South Pole Ice Core (SPICE) project is a joint effort by researchers from the University of Washington and the University of California, Irvine to 'dig' 40 000 years into climate history at the planet's southernmost tip. The ice core will be drilled to a depth of 1 500 meters and provide records of stable isotopes, aerosols, and atmospheric gases.
Drill site is just 2.7 km (1.7 miles) from the South Pole. Its thick, uncontaminated layers of ice will help answer questions about how Antarctic climate interacts with the rest of the world.
The scientific goal of the project is to assess and understand changes in atmospheric chemistry, climate, and biogeochemistry.
Drilling started mid-December 2014, a bit delayed due to weather, cargo movements, and site construction issues, and will continue through the end of January for the first of the two planned years of the project.
Existing deep ice cores are shown by black dots. The South Pole core (red dot) will fill in the picture of Antarctic climate. The UW researchers were also part of a recent project to drill an ice core at the West Antarctic Ice Sheet divide (WD).
The 40 000-year record will be the first deep core from this region of Antarctica, and the first record longer than 3 000 years collected south of 82 degrees latitude.
T.J. Fudge, a UW postdoctoral researcher who is also the chief scientist for this month said the cold temperatures in the ice, about -50 °C, have caused some surprises with drilling since certain aspects of the drill perform differently even than during the test in Greenland at -30 °C.
"South Pole is part of the East Antarctic Ice Sheet, yet is influenced by storms coming across the West Antarctic Ice Sheet," Fudge said. "This core will help us figure out how the two sides of Antarctica communicated during climate changes in the past."
The period between 40 000 years ago and 20 000 years ago includes sudden swings in temperature, and warming at the end of the last ice age.
Project's co-leader Eric Steig, a UW professor of Earth and space sciences, said that most of the other places where they've worked the ice is -25 °C to -30 °C, and that's too warm for rare organic molecules and other trace gases that people are interested in measuring.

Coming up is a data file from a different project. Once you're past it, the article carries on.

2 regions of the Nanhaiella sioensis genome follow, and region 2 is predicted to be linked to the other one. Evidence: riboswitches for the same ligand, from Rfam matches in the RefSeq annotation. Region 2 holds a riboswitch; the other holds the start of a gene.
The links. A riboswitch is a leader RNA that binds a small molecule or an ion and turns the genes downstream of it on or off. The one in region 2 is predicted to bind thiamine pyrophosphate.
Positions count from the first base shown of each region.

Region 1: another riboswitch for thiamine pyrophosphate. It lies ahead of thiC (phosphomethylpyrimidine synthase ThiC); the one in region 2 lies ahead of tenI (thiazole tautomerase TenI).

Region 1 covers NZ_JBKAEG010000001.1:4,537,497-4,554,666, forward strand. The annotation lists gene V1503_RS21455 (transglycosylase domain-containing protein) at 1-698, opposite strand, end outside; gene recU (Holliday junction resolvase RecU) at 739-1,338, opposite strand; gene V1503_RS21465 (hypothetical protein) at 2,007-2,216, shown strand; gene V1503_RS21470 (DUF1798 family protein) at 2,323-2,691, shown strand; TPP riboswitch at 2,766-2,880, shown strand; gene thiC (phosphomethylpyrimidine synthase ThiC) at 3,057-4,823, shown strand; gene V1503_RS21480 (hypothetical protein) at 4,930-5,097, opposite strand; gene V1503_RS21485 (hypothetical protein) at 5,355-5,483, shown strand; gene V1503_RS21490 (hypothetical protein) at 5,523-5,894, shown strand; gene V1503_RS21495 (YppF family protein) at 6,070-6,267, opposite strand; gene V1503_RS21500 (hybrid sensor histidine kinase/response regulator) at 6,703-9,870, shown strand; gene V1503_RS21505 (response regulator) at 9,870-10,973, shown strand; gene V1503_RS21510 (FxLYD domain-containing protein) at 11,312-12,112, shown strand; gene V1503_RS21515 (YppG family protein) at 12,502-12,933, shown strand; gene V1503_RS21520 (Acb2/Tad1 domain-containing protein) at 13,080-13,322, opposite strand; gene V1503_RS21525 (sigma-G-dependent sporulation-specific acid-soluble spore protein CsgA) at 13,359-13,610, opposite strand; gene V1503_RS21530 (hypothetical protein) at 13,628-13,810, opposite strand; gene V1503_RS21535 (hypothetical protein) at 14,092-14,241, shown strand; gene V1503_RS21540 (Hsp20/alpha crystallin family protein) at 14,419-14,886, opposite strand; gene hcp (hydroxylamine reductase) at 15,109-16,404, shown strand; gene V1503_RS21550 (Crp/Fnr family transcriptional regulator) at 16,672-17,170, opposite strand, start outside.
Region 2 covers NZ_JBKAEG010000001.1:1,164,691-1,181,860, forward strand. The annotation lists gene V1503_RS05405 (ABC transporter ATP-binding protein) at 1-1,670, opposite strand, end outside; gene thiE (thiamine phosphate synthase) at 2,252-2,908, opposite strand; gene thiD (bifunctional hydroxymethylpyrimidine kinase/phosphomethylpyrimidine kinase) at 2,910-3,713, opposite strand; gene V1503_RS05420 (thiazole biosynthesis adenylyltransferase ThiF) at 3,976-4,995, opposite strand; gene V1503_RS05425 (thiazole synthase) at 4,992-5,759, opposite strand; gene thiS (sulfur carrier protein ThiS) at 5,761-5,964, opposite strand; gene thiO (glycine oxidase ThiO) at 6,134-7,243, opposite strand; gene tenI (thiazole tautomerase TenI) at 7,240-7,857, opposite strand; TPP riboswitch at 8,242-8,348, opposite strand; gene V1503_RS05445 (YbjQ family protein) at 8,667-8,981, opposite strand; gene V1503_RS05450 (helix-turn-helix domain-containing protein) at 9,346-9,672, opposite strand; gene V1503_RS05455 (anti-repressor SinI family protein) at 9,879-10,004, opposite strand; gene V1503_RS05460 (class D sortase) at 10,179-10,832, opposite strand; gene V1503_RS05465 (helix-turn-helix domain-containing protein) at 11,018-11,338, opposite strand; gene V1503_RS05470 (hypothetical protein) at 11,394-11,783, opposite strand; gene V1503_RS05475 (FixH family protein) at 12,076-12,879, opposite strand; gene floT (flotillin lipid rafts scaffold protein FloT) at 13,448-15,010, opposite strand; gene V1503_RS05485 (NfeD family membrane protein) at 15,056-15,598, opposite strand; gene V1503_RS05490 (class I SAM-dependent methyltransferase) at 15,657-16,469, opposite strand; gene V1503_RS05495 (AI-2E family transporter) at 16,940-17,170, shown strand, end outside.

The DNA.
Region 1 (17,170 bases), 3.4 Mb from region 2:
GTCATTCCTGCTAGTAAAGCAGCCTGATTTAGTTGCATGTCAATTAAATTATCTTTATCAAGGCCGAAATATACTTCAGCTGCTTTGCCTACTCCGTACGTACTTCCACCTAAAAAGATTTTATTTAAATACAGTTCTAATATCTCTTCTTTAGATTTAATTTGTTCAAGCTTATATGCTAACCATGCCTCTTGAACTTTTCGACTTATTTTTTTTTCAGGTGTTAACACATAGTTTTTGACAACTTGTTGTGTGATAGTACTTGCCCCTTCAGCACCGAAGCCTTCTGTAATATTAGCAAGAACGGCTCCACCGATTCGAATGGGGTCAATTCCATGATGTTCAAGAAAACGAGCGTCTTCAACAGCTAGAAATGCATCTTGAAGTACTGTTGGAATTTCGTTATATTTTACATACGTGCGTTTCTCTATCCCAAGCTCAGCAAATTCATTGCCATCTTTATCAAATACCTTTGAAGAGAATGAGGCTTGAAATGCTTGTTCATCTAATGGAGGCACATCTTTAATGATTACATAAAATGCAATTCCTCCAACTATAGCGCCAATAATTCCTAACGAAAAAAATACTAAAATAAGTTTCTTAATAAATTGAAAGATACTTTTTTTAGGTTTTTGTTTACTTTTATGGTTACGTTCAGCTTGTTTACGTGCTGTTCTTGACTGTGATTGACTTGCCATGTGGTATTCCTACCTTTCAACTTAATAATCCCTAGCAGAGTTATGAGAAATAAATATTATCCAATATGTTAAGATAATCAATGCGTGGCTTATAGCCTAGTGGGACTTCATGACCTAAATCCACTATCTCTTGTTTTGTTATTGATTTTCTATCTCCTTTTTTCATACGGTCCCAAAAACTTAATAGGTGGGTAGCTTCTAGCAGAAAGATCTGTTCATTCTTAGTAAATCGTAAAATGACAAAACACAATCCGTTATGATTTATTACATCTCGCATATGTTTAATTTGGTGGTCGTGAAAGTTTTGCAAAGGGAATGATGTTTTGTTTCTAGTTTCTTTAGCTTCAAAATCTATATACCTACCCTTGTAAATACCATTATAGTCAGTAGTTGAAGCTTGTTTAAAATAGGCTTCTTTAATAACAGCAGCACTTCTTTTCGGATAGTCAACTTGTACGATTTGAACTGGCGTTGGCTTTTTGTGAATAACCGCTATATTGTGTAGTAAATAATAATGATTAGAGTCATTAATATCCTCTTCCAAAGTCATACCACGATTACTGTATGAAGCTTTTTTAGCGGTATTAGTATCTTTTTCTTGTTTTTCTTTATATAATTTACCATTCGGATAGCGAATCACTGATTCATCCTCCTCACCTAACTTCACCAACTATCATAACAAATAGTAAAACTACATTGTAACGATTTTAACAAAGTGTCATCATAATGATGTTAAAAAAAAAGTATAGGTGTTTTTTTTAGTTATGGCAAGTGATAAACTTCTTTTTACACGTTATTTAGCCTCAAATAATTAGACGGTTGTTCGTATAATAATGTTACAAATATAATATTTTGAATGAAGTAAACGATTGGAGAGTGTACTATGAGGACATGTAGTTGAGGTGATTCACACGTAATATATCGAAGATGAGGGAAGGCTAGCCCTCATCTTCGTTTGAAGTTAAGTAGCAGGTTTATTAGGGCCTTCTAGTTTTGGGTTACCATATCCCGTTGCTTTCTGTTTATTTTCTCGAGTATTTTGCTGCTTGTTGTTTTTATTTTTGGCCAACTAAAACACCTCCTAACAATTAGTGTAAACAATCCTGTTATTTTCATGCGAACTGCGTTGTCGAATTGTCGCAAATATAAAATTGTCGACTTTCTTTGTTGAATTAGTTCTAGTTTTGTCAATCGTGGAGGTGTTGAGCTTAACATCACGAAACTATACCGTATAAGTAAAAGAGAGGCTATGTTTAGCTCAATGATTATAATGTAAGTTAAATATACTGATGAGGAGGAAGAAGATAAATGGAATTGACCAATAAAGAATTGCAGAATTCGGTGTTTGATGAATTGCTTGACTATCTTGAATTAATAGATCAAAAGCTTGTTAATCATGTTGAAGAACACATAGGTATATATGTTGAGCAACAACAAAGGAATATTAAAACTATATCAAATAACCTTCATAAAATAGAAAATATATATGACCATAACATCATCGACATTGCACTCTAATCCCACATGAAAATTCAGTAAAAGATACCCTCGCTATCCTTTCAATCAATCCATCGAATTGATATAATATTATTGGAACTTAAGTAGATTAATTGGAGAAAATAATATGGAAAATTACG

"This is basically the coldest ice that we have drilled in," said principal investigator Murat Aydin, a UC Irvine researcher who was chief scientist from setup of the field camp in early November through the end of December. "Everything is harder in the cold."
All three scientists were part of a team that collected a more than 3.2 km (2-mile) ice core from West Antarctica, a five-year effort that ended in 2011. Analysis of that ice is still ongoing at the UW, UC Irvine and many other labs around the country.
The new project at the South Pole is using a new intermediate-depth drill based on a Danish design, and a new drilling fluid. The team reached a depth of 500 meters (1/3 mile) on January 14. By January 18, they were at a depth of 624 m.
"We're not just trying to punch through the ice sheet, the most important objective is to bring up the highest-quality ice possible," Aydin said.
After the core is drilled, three-foot sections will be flown to McMurdo Station and transferred to a ship.
Scientists will then converge on Denver's National Ice Core Laboratory this summer to process the samples and ship pieces to labs across the country.
Radar image of Amundsen-Scott South Pole Station. The approximate location of the South Pole ice core drill site is marked with the red circle and labeled 'DRILL SITE'. The drill site is roughly 2.7 km travel distance from Elevated Station.
In the UW's IsoLab, Steig will analyze different types of oxygen molecules in the ice to determine the temperature. This will provide a record of climate changes for that region and help to evaluate the large-scale climate patterns across the Southern Hemisphere.
"The South Pole is one of the very few places in Antarctica that has not warmed up in the past 50 years," Steig said. "That's interesting, and needs to be better understood."
The UC Irvine group will look at ultra-trace gases from air bubbles trapped in the ice. Aydin is interested in gases that are one in a billion to one in a trillion molecules in the atmosphere, but provide clues about the productivity of land-based plants and the extent of tropical wetlands during previous eras.
So far, looking at the core shows one layer of ash that the researchers think is tied to a volcanic eruption in the South Sandwich Islands.
"Otherwise, the core has been beautifully clear," Fudge said.
Drilling is planned for the 2014 – 2015 (from 0 to ~700 m / through the Holocene) and 2015 – 2016 (from ~700 to 1 500 m / 40 000 years) field seasons.
Source: University of Washington
Featured image: SPICE project
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